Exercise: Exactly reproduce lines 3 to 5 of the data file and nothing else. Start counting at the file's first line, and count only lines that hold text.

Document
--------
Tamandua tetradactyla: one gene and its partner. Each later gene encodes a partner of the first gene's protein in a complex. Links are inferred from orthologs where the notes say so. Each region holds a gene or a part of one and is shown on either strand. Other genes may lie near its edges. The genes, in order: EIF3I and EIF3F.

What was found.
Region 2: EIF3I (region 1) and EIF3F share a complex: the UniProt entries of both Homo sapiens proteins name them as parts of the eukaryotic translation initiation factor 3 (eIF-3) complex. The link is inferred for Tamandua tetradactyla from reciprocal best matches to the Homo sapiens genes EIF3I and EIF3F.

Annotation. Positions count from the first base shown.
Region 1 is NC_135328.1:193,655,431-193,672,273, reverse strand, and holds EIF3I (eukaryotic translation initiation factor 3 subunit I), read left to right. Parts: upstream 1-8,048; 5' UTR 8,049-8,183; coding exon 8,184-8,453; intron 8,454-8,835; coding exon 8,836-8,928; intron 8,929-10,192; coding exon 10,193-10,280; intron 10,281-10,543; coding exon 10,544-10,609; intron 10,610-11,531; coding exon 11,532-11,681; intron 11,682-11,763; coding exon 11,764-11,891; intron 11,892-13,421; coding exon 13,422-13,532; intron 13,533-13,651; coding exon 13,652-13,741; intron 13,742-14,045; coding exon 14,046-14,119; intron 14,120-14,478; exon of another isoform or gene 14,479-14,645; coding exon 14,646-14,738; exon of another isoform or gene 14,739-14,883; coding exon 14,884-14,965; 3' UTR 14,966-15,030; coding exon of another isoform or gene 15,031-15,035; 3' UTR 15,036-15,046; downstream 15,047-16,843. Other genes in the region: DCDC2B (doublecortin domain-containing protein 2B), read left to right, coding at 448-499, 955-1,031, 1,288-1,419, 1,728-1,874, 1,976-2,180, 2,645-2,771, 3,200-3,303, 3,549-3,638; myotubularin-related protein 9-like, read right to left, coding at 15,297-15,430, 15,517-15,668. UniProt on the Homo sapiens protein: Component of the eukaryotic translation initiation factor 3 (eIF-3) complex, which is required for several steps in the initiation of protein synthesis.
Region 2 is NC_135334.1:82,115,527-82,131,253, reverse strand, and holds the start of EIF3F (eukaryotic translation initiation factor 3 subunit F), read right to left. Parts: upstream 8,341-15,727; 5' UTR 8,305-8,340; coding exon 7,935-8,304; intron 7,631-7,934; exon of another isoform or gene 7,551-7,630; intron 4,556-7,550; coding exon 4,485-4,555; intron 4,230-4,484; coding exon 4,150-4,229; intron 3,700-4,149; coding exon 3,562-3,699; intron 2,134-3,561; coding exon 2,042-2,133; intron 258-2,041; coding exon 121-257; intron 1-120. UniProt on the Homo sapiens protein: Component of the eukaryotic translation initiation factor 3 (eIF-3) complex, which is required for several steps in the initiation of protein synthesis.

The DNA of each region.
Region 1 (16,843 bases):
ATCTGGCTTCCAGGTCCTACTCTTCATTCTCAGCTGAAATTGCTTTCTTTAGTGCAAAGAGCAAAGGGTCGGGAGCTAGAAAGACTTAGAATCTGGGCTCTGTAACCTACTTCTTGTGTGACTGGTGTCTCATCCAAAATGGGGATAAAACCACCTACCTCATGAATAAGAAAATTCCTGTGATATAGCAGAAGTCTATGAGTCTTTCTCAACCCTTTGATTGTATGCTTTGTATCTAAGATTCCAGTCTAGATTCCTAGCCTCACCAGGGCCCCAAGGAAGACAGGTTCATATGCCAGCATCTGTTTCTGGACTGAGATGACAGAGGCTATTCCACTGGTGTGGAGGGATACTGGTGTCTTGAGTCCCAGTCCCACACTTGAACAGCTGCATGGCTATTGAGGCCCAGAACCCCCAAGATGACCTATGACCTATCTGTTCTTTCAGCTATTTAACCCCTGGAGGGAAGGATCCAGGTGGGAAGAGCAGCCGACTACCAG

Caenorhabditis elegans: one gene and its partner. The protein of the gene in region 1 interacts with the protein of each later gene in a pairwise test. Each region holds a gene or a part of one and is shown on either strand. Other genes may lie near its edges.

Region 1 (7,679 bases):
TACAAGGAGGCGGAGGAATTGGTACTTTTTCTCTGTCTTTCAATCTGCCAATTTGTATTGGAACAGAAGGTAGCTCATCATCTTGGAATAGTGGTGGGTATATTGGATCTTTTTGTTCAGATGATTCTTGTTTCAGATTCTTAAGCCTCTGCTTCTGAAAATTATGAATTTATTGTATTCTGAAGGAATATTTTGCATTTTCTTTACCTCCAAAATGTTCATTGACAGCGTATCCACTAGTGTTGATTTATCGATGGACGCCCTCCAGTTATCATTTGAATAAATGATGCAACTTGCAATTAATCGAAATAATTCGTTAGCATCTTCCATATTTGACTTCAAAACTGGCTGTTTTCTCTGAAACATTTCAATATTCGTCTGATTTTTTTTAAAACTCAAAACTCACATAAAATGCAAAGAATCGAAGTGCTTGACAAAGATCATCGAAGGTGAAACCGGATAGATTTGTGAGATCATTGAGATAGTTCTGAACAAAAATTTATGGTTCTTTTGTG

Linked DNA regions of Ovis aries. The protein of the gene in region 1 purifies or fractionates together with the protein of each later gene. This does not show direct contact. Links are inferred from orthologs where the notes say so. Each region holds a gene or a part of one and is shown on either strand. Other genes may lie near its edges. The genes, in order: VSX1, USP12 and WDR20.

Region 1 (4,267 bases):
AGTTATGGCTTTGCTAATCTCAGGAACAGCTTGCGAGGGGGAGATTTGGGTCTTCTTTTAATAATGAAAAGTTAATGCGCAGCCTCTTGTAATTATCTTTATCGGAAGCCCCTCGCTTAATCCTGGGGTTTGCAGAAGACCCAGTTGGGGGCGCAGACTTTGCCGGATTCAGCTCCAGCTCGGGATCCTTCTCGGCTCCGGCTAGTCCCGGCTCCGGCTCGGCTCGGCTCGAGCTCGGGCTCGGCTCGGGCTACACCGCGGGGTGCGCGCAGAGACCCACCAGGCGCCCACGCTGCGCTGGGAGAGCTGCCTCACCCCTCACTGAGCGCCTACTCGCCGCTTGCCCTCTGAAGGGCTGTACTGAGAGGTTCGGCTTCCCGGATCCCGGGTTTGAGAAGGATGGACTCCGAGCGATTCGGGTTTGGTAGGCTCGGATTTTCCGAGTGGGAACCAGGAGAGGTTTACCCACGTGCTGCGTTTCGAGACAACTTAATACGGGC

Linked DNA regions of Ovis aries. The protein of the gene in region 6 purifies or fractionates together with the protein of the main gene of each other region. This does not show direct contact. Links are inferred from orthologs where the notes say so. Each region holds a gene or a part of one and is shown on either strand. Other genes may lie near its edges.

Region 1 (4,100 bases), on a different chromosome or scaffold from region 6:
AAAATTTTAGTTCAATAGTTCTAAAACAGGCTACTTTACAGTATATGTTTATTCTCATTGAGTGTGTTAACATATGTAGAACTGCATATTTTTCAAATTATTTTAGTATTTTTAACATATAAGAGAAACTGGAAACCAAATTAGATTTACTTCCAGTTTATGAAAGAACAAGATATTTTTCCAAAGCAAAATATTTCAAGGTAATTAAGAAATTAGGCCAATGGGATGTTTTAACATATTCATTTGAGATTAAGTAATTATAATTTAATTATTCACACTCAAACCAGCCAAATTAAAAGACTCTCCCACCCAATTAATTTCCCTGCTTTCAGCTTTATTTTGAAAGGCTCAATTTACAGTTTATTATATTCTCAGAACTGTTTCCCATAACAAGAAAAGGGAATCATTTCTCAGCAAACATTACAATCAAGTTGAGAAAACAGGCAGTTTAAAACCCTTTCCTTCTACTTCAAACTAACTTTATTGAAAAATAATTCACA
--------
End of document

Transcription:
Region 2: EIF3I (region 1) and EIF3F share a complex: the UniProt entries of both Homo sapiens proteins name them as parts of the eukaryotic translation initiation factor 3 (eIF-3) complex. The link is inferred for Tamandua tetradactyla from reciprocal best matches to the Homo sapiens genes EIF3I and EIF3F.

Annotation. Positions count from the first base shown.
Region 1 is NC_135328.1:193,655,431-193,672,273, reverse strand, and holds EIF3I (eukaryotic translation initiation factor 3 subunit I), read left to right. Parts: upstream 1-8,048; 5' UTR 8,049-8,183; coding exon 8,184-8,453; intron 8,454-8,835; coding exon 8,836-8,928; intron 8,929-10,192; coding exon 10,193-10,280; intron 10,281-10,543; coding exon 10,544-10,609; intron 10,610-11,531; coding exon 11,532-11,681; intron 11,682-11,763; coding exon 11,764-11,891; intron 11,892-13,421; coding exon 13,422-13,532; intron 13,533-13,651; coding exon 13,652-13,741; intron 13,742-14,045; coding exon 14,046-14,119; intron 14,120-14,478; exon of another isoform or gene 14,479-14,645; coding exon 14,646-14,738; exon of another isoform or gene 14,739-14,883; coding exon 14,884-14,965; 3' UTR 14,966-15,030; coding exon of another isoform or gene 15,031-15,035; 3' UTR 15,036-15,046; downstream 15,047-16,843. Other genes in the region: DCDC2B (doublecortin domain-containing protein 2B), read left to right, coding at 448-499, 955-1,031, 1,288-1,419, 1,728-1,874, 1,976-2,180, 2,645-2,771, 3,200-3,303, 3,549-3,638; myotubularin-related protein 9-like, read right to left, coding at 15,297-15,430, 15,517-15,668. UniProt on the Homo sapiens protein: Component of the eukaryotic translation initiation factor 3 (eIF-3) complex, which is required for several steps in the initiation of protein synthesis.